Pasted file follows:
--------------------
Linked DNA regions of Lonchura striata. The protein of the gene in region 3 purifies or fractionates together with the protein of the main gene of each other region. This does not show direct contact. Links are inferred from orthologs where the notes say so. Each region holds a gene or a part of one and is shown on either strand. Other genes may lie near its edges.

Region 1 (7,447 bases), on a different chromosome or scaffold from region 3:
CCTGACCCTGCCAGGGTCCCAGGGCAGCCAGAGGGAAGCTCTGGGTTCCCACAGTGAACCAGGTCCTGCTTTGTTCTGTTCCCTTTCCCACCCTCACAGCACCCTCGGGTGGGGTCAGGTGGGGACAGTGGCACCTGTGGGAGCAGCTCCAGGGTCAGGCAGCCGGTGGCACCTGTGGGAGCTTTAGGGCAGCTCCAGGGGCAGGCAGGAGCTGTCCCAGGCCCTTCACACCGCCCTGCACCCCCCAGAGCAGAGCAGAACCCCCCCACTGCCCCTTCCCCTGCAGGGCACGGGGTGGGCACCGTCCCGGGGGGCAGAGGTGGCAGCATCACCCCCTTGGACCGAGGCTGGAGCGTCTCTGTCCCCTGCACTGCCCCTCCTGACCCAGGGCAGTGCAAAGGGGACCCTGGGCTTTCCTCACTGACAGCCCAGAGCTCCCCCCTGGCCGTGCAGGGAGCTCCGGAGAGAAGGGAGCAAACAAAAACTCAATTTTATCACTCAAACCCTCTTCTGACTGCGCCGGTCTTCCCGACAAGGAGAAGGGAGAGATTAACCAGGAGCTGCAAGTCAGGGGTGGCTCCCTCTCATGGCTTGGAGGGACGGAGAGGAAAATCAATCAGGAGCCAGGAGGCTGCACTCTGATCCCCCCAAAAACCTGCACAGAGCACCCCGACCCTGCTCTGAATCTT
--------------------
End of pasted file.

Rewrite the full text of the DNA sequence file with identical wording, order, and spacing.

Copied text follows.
Linked DNA regions of Lonchura striata. The protein of the gene in region 3 purifies or fractionates together with the protein of the main gene of each other region. This does not show direct contact. Links are inferred from orthologs where the notes say so. Each region holds a gene or a part of one and is shown on either strand. Other genes may lie near its edges.

Region 1 (7,447 bases), on a different chromosome or scaffold from region 3:
CCTGACCCTGCCAGGGTCCCAGGGCAGCCAGAGGGAAGCTCTGGGTTCCCACAGTGAACCAGGTCCTGCTTTGTTCTGTTCCCTTTCCCACCCTCACAGCACCCTCGGGTGGGGTCAGGTGGGGACAGTGGCACCTGTGGGAGCAGCTCCAGGGTCAGGCAGCCGGTGGCACCTGTGGGAGCTTTAGGGCAGCTCCAGGGGCAGGCAGGAGCTGTCCCAGGCCCTTCACACCGCCCTGCACCCCCCAGAGCAGAGCAGAACCCCCCCACTGCCCCTTCCCCTGCAGGGCACGGGGTGGGCACCGTCCCGGGGGGCAGAGGTGGCAGCATCACCCCCTTGGACCGAGGCTGGAGCGTCTCTGTCCCCTGCACTGCCCCTCCTGACCCAGGGCAGTGCAAAGGGGACCCTGGGCTTTCCTCACTGACAGCCCAGAGCTCCCCCCTGGCCGTGCAGGGAGCTCCGGAGAGAAGGGAGCAAACAAAAACTCAATTTTATCACTCAAACCCTCTTCTGACTGCGCCGGTCTTCCCGACAAGGAGAAGGGAGAGATTAACCAGGAGCTGCAAGTCAGGGGTGGCTCCCTCTCATGGCTTGGAGGGACGGAGAGGAAAATCAATCAGGAGCCAGGAGGCTGCACTCTGATCCCCCCAAAAACCTGCACAGAGCACCCCGACCCTGCTCTGAATCTT